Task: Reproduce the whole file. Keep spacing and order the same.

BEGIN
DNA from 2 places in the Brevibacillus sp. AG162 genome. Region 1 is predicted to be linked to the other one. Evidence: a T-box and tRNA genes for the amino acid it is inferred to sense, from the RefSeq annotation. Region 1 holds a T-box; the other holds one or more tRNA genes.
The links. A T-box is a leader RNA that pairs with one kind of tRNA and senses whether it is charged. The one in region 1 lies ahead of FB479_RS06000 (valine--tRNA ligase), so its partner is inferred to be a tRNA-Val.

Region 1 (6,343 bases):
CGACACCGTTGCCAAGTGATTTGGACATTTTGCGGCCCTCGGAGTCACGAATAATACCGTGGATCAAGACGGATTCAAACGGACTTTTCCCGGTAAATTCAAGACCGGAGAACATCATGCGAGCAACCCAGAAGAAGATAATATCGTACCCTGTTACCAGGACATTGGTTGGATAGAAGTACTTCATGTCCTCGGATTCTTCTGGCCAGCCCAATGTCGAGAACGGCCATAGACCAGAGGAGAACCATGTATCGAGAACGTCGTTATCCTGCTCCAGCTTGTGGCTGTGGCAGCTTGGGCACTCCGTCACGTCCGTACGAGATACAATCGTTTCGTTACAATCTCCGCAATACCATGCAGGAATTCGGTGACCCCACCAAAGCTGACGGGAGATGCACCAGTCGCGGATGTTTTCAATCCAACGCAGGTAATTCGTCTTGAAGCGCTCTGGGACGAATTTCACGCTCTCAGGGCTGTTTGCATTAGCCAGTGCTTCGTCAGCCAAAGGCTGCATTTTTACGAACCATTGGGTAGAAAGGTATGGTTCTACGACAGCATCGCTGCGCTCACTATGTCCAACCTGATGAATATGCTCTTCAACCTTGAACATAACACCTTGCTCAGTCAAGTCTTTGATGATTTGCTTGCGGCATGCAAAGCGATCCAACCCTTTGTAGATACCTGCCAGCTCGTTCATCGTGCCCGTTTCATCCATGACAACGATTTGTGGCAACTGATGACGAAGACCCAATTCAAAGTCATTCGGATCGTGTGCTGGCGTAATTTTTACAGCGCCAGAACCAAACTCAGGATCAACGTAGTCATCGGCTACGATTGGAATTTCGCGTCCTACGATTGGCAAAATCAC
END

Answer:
DNA from 2 places in the Brevibacillus sp. AG162 genome. Region 1 is predicted to be linked to the other one. Evidence: a T-box and tRNA genes for the amino acid it is inferred to sense, from the RefSeq annotation. Region 1 holds a T-box; the other holds one or more tRNA genes.
The links. A T-box is a leader RNA that pairs with one kind of tRNA and senses whether it is charged. The one in region 1 lies ahead of FB479_RS06000 (valine--tRNA ligase), so its partner is inferred to be a tRNA-Val.

Region 1 (6,343 bases):
CGACACCGTTGCCAAGTGATTTGGACATTTTGCGGCCCTCGGAGTCACGAATAATACCGTGGATCAAGACGGATTCAAACGGACTTTTCCCGGTAAATTCAAGACCGGAGAACATCATGCGAGCAACCCAGAAGAAGATAATATCGTACCCTGTTACCAGGACATTGGTTGGATAGAAGTACTTCATGTCCTCGGATTCTTCTGGCCAGCCCAATGTCGAGAACGGCCATAGACCAGAGGAGAACCATGTATCGAGAACGTCGTTATCCTGCTCCAGCTTGTGGCTGTGGCAGCTTGGGCACTCCGTCACGTCCGTACGAGATACAATCGTTTCGTTACAATCTCCGCAATACCATGCAGGAATTCGGTGACCCCACCAAAGCTGACGGGAGATGCACCAGTCGCGGATGTTTTCAATCCAACGCAGGTAATTCGTCTTGAAGCGCTCTGGGACGAATTTCACGCTCTCAGGGCTGTTTGCATTAGCCAGTGCTTCGTCAGCCAAAGGCTGCATTTTTACGAACCATTGGGTAGAAAGGTATGGTTCTACGACAGCATCGCTGCGCTCACTATGTCCAACCTGATGAATATGCTCTTCAACCTTGAACATAACACCTTGCTCAGTCAAGTCTTTGATGATTTGCTTGCGGCATGCAAAGCGATCCAACCCTTTGTAGATACCTGCCAGCTCGTTCATCGTGCCCGTTTCATCCATGACAACGATTTGTGGCAACTGATGACGAAGACCCAATTCAAAGTCATTCGGATCGTGTGCTGGCGTAATTTTTACAGCGCCAGAACCAAACTCAGGATCAACGTAGTCATCGGCTACGATTGGAATTTCGCGTCCTACGATTGGCAAAATCAC